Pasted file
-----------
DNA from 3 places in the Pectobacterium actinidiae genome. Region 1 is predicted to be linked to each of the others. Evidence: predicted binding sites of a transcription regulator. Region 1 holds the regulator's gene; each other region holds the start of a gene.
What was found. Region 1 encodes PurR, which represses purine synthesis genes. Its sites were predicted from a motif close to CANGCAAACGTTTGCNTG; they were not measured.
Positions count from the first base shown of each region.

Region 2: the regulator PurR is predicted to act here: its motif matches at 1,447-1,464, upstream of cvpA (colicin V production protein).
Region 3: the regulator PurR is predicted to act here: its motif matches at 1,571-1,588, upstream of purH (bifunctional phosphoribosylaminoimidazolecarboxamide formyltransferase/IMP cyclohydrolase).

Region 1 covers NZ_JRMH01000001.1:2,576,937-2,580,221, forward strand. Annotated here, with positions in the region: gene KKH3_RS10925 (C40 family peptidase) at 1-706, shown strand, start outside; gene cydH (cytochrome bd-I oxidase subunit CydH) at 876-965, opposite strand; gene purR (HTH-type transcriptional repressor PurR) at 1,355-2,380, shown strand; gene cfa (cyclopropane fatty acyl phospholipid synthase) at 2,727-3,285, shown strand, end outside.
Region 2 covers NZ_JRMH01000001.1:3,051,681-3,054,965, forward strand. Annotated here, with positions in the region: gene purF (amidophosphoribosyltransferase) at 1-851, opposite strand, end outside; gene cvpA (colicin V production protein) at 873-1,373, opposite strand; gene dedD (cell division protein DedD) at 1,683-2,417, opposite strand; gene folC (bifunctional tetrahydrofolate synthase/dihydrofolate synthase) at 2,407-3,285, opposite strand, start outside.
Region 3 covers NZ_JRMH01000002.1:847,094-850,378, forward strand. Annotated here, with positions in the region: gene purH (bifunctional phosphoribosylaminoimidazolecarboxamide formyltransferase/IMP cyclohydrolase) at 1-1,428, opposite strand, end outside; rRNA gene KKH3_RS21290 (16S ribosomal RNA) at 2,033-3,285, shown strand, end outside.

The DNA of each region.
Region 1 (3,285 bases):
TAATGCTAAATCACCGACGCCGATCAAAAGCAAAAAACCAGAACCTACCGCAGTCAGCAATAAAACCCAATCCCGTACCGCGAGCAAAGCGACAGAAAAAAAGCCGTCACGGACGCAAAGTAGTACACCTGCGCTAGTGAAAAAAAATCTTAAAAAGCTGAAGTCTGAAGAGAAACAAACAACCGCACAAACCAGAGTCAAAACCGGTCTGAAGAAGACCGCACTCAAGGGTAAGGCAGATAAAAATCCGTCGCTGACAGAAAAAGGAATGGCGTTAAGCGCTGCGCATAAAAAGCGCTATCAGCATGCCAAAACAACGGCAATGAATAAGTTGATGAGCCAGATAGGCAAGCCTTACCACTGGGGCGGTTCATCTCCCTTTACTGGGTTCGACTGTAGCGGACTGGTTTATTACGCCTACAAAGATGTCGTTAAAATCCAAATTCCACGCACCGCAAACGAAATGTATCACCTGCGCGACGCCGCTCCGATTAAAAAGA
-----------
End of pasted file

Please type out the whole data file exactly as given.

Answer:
DNA from 3 places in the Pectobacterium actinidiae genome. Region 1 is predicted to be linked to each of the others. Evidence: predicted binding sites of a transcription regulator. Region 1 holds the regulator's gene; each other region holds the start of a gene.
What was found. Region 1 encodes PurR, which represses purine synthesis genes. Its sites were predicted from a motif close to CANGCAAACGTTTGCNTG; they were not measured.
Positions count from the first base shown of each region.

Region 2: the regulator PurR is predicted to act here: its motif matches at 1,447-1,464, upstream of cvpA (colicin V production protein).
Region 3: the regulator PurR is predicted to act here: its motif matches at 1,571-1,588, upstream of purH (bifunctional phosphoribosylaminoimidazolecarboxamide formyltransferase/IMP cyclohydrolase).

Region 1 covers NZ_JRMH01000001.1:2,576,937-2,580,221, forward strand. Annotated here, with positions in the region: gene KKH3_RS10925 (C40 family peptidase) at 1-706, shown strand, start outside; gene cydH (cytochrome bd-I oxidase subunit CydH) at 876-965, opposite strand; gene purR (HTH-type transcriptional repressor PurR) at 1,355-2,380, shown strand; gene cfa (cyclopropane fatty acyl phospholipid synthase) at 2,727-3,285, shown strand, end outside.
Region 2 covers NZ_JRMH01000001.1:3,051,681-3,054,965, forward strand. Annotated here, with positions in the region: gene purF (amidophosphoribosyltransferase) at 1-851, opposite strand, end outside; gene cvpA (colicin V production protein) at 873-1,373, opposite strand; gene dedD (cell division protein DedD) at 1,683-2,417, opposite strand; gene folC (bifunctional tetrahydrofolate synthase/dihydrofolate synthase) at 2,407-3,285, opposite strand, start outside.
Region 3 covers NZ_JRMH01000002.1:847,094-850,378, forward strand. Annotated here, with positions in the region: gene purH (bifunctional phosphoribosylaminoimidazolecarboxamide formyltransferase/IMP cyclohydrolase) at 1-1,428, opposite strand, end outside; rRNA gene KKH3_RS21290 (16S ribosomal RNA) at 2,033-3,285, shown strand, end outside.

The DNA of each region.
Region 1 (3,285 bases):
TAATGCTAAATCACCGACGCCGATCAAAAGCAAAAAACCAGAACCTACCGCAGTCAGCAATAAAACCCAATCCCGTACCGCGAGCAAAGCGACAGAAAAAAAGCCGTCACGGACGCAAAGTAGTACACCTGCGCTAGTGAAAAAAAATCTTAAAAAGCTGAAGTCTGAAGAGAAACAAACAACCGCACAAACCAGAGTCAAAACCGGTCTGAAGAAGACCGCACTCAAGGGTAAGGCAGATAAAAATCCGTCGCTGACAGAAAAAGGAATGGCGTTAAGCGCTGCGCATAAAAAGCGCTATCAGCATGCCAAAACAACGGCAATGAATAAGTTGATGAGCCAGATAGGCAAGCCTTACCACTGGGGCGGTTCATCTCCCTTTACTGGGTTCGACTGTAGCGGACTGGTTTATTACGCCTACAAAGATGTCGTTAAAATCCAAATTCCACGCACCGCAAACGAAATGTATCACCTGCGCGACGCCGCTCCGATTAAAAAGA